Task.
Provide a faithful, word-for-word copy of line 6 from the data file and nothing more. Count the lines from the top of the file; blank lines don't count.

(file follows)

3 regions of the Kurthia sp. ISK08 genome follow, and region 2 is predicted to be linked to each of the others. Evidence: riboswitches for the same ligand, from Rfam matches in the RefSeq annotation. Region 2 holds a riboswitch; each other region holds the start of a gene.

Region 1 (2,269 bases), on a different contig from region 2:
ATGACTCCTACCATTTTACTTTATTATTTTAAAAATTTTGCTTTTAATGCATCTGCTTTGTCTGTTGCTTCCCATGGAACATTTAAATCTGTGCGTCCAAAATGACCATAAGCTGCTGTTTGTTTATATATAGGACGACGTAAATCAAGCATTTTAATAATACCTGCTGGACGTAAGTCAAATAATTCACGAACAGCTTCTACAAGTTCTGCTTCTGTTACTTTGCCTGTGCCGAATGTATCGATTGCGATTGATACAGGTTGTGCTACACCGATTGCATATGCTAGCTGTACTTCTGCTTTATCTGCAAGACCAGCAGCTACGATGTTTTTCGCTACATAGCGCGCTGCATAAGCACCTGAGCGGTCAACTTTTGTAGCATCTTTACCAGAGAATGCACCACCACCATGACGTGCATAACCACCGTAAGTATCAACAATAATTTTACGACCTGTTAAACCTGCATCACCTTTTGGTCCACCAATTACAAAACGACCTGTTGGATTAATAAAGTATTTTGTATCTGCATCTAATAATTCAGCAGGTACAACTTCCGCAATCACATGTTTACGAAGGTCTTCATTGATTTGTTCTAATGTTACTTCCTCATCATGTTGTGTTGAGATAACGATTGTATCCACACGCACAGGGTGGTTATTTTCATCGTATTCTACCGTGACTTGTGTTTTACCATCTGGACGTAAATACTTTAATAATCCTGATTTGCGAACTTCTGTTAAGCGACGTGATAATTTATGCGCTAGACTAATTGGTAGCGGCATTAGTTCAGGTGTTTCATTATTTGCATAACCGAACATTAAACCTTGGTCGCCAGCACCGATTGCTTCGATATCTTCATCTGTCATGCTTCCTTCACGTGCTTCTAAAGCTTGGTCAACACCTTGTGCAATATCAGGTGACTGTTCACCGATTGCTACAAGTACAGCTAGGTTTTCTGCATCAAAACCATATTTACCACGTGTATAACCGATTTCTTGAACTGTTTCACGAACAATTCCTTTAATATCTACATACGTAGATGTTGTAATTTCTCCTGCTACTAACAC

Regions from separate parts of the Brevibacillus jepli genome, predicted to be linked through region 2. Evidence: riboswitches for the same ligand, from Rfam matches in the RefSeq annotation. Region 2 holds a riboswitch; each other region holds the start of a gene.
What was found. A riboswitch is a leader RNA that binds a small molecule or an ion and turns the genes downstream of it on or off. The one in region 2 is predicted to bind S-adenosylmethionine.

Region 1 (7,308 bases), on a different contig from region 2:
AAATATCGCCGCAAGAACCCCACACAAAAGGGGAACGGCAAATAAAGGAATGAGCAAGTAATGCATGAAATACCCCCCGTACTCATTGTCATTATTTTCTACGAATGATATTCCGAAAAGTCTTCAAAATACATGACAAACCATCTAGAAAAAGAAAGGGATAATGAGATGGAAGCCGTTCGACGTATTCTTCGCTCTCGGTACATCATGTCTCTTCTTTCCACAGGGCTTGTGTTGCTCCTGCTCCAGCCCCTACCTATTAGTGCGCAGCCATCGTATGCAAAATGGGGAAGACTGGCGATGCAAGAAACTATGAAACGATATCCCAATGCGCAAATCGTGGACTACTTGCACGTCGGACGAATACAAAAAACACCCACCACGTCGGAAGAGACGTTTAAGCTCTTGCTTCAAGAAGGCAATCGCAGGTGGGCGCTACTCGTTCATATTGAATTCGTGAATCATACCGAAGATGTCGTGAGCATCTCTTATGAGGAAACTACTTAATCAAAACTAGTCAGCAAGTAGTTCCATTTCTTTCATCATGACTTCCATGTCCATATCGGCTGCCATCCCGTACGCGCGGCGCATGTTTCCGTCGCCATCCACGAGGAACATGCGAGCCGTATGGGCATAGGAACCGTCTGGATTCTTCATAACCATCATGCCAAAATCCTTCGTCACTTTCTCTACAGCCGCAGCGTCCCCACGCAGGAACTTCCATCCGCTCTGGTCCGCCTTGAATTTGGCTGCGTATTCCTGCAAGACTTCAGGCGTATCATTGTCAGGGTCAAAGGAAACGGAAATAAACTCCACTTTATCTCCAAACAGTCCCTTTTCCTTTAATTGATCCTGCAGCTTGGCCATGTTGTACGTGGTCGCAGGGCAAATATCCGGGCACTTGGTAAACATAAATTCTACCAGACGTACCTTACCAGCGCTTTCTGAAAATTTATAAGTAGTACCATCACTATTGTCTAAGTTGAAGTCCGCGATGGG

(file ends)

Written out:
Region 1 (7,308 bases), on a different contig from region 2: